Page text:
Outreach via DM shares many of the same characteristics as its email counterpart. You’ll want to introduce your brand, be conversational, and express an interest in working together. However, your execution will differ from an email since the DM format and context resembles texting. With that in mind, here are some best practices.
Instagram can be a fun, informal, expressive place—so let your message and tone match that. Of course, you’ll always want to maintain some professionalism, but that doesn’t need to prevent you from sending an energetic, inviting message. Heck, even throw in an emoji or two.
Hey girl! We’ve been following you for a while now and just had to reach out! We absolutely love your _____ !
Please don’t copy and paste your email outreach template and send them via DMs. This tactic will likely be too long and appear like a giant wall of text. Get the gist of it in there, and include a call to action (examples below).
Shoot us a message back, and we’ll get you more info.
We’re happy to send over a free ____ just to show our appreciation! What’s your size and address?
You can put your brand on the influencer’s radar even before a DM simply by liking or commenting on some of their recent content. You can do this just before you send a message (try not to go overboard with the likes) or play the long game and begin interaction days/weeks prior
If you have the confidence, a less common and more creative way to spark conversation is with a personalized video. Say precisely what you would in your text-based message but film yourself (or your colleague or your founder) and send it as a video! Just remember to be presentable, well-spoken, and energetic.
In addition to sending a cold DM, replying to an influencer’s IG Story is another tactic. Depending on the story’s context, you can initiate a conversation with something relevant to something the influencer is already discussing or doing. This tactic is potentially an easier way to get your foot in the door where you can later present your sponsorship opportunity.
If you’ve successfully gotten an influencer’s attention and are messaging back and forth, eventually, you should suggest moving the conversation to email for all the reasons listed previously. But don’t worry about drop off—now that they’ve accepted your initial DM, any future messages will appear in their inbox.
Another tactic to catch an influencer’s attention is commenting on a recent photo. This tactic can be an effective, public-facing way to initiate a relationship. Depending on its context, there’s also the chance that your comment will be seen and liked by the influencer’s followers, thus increasing your brand visibility and pushing it higher. Photo comments are most effective when you can spark curiosity or prompt action from the influencer.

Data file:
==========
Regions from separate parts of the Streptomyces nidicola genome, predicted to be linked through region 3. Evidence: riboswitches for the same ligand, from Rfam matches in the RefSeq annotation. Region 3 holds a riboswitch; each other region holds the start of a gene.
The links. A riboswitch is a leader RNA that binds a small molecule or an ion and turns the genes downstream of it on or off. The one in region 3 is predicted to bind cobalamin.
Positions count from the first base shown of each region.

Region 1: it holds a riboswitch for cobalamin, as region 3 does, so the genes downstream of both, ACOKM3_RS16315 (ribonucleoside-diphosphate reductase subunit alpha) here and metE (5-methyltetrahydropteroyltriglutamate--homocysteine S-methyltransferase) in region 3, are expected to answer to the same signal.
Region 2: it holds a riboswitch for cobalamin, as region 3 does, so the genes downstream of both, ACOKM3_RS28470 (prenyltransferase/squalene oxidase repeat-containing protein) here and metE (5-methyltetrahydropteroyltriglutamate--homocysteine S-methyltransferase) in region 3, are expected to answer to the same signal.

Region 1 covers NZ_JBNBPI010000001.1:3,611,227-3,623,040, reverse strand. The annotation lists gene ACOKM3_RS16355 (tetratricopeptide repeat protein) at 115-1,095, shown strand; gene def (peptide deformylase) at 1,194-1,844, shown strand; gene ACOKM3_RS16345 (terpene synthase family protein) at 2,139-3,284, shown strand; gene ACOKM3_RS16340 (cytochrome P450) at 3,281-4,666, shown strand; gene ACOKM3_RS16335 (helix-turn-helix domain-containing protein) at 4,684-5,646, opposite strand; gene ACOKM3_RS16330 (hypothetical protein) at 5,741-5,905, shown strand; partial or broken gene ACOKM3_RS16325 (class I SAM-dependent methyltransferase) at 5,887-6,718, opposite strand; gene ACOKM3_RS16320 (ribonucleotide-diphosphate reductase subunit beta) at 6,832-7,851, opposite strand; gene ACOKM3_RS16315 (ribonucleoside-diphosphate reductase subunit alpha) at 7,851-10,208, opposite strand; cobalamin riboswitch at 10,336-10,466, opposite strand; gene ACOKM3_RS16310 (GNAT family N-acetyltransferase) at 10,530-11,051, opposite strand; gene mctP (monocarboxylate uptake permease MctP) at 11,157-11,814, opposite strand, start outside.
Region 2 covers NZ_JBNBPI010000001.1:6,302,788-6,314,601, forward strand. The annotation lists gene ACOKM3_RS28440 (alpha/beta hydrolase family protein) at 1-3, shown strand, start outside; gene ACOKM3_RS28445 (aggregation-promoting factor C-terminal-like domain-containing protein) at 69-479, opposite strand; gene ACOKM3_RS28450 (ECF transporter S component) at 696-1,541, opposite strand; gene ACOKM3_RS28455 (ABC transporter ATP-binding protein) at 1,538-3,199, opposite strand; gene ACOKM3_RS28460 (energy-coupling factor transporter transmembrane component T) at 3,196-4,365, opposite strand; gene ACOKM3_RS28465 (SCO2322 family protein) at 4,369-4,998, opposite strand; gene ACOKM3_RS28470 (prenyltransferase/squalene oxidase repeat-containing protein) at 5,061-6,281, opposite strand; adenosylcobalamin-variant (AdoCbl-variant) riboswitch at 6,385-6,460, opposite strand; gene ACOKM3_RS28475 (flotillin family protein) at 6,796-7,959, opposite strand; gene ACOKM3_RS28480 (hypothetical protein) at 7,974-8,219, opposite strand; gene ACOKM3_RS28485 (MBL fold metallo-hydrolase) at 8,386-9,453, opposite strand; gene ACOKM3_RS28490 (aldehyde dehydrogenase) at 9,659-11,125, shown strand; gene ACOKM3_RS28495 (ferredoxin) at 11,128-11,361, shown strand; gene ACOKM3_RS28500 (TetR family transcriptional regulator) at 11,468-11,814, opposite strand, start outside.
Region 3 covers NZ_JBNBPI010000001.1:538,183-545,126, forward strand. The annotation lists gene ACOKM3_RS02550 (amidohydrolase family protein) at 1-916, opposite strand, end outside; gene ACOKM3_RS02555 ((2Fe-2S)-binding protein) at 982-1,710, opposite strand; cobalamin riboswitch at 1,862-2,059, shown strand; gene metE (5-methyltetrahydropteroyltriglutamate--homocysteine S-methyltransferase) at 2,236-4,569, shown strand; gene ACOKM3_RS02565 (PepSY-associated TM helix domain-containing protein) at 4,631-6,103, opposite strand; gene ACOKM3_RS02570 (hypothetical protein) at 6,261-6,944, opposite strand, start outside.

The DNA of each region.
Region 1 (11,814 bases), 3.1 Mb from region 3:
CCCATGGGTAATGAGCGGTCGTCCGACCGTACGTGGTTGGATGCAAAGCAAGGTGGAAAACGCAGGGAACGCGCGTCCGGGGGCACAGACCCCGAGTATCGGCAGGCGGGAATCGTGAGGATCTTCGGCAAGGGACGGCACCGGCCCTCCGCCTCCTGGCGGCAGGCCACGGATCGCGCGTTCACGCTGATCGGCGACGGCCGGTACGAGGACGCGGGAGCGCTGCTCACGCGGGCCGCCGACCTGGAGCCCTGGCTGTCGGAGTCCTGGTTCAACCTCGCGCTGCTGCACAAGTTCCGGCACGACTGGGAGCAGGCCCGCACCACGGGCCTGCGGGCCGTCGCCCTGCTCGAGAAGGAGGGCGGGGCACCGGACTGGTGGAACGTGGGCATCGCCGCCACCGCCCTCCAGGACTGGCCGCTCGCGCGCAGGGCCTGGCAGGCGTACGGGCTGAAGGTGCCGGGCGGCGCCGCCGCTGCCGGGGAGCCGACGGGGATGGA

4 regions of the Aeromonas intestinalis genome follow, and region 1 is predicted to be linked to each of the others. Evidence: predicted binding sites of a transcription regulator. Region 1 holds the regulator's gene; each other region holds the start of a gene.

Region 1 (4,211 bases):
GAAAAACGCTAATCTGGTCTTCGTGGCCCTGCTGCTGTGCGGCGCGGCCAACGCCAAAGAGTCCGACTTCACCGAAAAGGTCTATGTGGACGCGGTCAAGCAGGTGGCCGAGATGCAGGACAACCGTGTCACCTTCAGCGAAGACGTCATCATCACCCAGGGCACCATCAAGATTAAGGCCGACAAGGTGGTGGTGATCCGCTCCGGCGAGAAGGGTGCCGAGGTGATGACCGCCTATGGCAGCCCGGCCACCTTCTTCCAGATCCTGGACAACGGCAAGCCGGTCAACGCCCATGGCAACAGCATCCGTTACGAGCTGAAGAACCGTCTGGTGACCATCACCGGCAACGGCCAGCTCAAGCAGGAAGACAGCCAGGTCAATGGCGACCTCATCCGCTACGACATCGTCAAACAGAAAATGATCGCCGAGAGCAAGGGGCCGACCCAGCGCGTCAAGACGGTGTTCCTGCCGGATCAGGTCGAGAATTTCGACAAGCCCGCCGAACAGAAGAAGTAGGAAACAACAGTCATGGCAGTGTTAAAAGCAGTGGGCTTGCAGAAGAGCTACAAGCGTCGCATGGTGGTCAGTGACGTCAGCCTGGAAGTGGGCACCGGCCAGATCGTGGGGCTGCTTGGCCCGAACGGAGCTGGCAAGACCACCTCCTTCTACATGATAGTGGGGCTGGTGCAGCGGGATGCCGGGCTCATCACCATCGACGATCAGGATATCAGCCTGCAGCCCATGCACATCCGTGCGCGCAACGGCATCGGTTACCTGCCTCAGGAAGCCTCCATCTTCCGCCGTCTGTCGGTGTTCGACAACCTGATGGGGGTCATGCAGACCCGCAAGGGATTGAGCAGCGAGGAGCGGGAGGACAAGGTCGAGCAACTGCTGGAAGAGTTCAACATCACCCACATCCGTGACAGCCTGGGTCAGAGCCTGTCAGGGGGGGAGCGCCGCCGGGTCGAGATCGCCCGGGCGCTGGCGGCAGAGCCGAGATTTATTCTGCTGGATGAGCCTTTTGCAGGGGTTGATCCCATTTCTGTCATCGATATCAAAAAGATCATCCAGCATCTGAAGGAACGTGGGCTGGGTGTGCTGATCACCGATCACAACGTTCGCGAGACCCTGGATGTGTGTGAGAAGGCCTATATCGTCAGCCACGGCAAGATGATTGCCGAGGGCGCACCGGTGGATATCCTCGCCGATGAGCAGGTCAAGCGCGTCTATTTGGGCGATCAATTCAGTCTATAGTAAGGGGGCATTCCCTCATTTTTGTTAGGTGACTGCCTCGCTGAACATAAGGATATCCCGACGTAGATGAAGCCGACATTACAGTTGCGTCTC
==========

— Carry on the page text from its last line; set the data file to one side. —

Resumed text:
Yo @_____, we’ve got a few shirts with your name on ’em! Just shoot us your size and address!
Disregard asking for anything in return for now—you may find that this tactic results in a free, organic promotion from the influencer.
It’s easy and fun to think of ways to involve your prospective influencers. You can post something to your brand’s story and tag them in it to invite their casual participation. A handwritten postcard lets someone know you are looking forward to an exciting partnership. If you’ve taken the time and made an effort to get to know them, you may want to send a personalized message or gift introducing them to your brand/product.
Do not simply ask them to message you without any incentive or justification. It may be a matter of personal opinion, but saying, “Hey, DM us. We’d love to work with you,” feels tacky and desperate. Alternatively, you may leave a comment letting them know you sent them a message and ask them to check it out.
Now that we’ve covered what characterizes a compelling outreach message and how you can send it, you’ll want to implement a sound process that enables you to conduct your outreach on a larger scale.
Sending one, five, or even ten emails is relatively easy. Sending over a hundred, however, will require more work to organize and keep track of everything. Once your outreach begins, you’ll have the opportunity to analyze a variety of metrics that you can use to optimize your overall outreach strategy.
Some of these strategies require implementing various email outreach tools/applications, such as the one integrated into GRIN’s creator management software.
In order to effectively send outreach emails en masse, follow these strategies and best practices.
An email sequence (sometimes called a drip campaign) is a series of automated emails you arrange to send on a set schedule. Why give up after just one email?
What is your deliverability? Open rate? Response rate? Are you frequently getting the same questions asked? Or are you just constantly waiting for responses? You should analyze, iterate, and test regularly.